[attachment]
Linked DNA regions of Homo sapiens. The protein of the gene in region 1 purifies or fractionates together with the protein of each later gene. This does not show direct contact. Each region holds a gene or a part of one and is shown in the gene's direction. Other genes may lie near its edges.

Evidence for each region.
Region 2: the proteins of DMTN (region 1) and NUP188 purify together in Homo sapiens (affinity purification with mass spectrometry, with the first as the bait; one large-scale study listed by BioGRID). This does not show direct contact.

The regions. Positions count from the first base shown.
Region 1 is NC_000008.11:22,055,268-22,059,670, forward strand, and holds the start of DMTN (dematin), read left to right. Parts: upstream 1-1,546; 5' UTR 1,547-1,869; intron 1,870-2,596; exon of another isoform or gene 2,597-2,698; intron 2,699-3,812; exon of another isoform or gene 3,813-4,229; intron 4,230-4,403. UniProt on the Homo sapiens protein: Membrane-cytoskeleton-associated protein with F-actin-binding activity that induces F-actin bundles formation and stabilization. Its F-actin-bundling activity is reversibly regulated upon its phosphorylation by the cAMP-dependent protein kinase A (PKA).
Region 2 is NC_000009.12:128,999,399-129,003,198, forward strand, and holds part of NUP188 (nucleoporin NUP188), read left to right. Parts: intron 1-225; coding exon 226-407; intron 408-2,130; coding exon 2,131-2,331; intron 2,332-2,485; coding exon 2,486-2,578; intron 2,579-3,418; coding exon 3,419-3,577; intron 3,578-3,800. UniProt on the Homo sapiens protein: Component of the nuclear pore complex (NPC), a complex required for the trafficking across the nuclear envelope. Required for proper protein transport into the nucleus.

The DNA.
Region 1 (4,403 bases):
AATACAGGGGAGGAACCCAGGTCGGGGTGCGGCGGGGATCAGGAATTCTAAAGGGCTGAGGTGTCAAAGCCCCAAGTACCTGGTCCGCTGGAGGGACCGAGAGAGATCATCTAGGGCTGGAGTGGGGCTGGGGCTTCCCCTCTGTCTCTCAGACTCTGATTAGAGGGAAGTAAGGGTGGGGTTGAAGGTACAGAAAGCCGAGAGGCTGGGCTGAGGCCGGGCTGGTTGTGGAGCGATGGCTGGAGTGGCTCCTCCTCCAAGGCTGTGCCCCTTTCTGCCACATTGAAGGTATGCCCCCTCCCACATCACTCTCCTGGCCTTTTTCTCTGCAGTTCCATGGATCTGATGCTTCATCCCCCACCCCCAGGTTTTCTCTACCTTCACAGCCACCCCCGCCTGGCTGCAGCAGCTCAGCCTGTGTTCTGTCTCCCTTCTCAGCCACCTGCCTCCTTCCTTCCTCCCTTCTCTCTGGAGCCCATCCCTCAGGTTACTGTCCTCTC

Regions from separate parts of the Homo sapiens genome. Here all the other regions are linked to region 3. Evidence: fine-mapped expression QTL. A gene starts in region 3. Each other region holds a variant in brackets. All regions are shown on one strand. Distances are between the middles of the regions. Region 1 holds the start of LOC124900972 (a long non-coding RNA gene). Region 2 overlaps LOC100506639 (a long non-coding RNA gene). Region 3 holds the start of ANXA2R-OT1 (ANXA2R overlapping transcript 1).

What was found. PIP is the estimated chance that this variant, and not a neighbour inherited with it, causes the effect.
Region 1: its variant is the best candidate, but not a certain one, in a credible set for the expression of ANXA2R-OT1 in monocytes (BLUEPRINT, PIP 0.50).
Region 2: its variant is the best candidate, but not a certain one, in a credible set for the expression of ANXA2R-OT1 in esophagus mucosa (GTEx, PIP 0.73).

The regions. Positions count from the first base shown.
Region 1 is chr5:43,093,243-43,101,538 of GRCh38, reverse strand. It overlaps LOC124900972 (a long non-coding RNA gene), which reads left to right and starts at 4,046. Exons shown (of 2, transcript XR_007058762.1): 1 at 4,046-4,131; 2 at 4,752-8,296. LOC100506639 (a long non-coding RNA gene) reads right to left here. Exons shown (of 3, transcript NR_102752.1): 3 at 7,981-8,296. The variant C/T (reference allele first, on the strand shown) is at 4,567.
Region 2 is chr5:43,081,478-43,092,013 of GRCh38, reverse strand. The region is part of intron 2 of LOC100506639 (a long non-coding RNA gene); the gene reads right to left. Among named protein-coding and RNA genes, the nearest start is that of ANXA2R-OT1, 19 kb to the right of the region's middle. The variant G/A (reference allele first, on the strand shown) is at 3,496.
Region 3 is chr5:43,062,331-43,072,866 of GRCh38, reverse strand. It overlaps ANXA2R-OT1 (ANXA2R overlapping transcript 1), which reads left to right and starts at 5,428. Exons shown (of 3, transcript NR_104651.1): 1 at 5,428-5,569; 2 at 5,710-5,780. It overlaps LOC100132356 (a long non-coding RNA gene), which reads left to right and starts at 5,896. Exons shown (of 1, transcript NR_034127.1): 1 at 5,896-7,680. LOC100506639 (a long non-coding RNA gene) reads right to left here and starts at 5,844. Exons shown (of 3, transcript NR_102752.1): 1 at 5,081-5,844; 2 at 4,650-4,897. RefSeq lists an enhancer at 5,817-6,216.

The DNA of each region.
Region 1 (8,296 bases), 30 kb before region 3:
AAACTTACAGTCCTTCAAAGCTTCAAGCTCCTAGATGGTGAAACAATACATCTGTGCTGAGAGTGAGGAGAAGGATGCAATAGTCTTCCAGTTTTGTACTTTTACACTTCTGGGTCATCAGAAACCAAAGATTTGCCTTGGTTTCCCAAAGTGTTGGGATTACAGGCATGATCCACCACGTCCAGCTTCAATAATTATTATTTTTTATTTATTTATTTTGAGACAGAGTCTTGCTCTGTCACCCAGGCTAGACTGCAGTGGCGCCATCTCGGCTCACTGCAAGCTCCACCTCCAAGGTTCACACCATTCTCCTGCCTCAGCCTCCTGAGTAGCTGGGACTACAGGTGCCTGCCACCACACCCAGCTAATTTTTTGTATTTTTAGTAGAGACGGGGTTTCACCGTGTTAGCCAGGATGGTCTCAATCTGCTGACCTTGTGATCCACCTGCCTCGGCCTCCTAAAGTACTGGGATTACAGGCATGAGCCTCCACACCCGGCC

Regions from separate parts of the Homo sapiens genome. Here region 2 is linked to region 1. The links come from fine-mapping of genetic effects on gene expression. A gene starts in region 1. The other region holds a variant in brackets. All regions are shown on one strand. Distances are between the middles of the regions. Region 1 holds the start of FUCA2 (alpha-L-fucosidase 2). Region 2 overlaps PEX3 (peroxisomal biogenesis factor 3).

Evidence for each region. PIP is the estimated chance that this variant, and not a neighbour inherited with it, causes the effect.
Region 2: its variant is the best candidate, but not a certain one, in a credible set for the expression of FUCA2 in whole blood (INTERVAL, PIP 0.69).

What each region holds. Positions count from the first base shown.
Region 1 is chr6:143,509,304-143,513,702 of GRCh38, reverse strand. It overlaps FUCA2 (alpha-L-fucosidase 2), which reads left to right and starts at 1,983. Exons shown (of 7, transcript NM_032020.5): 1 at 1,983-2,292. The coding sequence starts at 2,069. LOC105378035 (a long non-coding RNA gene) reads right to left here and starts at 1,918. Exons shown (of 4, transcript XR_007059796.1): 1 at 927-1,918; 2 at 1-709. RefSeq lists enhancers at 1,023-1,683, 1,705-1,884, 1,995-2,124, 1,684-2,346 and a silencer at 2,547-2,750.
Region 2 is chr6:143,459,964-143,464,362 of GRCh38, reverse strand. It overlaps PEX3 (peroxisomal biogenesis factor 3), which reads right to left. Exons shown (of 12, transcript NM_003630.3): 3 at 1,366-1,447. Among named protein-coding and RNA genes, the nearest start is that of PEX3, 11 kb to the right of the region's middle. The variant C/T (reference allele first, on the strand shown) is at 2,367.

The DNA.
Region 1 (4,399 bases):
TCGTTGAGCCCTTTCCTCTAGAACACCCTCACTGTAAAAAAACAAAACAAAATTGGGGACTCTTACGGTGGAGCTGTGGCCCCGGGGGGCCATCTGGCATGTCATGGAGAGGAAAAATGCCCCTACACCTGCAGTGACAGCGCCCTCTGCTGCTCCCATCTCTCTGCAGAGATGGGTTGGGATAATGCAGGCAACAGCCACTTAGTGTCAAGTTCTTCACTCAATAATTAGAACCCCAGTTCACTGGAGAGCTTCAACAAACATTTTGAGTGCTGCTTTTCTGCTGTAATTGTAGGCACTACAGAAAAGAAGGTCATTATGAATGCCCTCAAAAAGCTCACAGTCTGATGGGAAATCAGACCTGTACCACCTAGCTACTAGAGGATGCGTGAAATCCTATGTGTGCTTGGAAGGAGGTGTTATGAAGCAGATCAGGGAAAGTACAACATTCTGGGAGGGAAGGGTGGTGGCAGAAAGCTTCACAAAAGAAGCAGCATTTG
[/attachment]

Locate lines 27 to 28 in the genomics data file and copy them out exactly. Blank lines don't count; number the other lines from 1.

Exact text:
The DNA.
Region 1 (4,399 bases):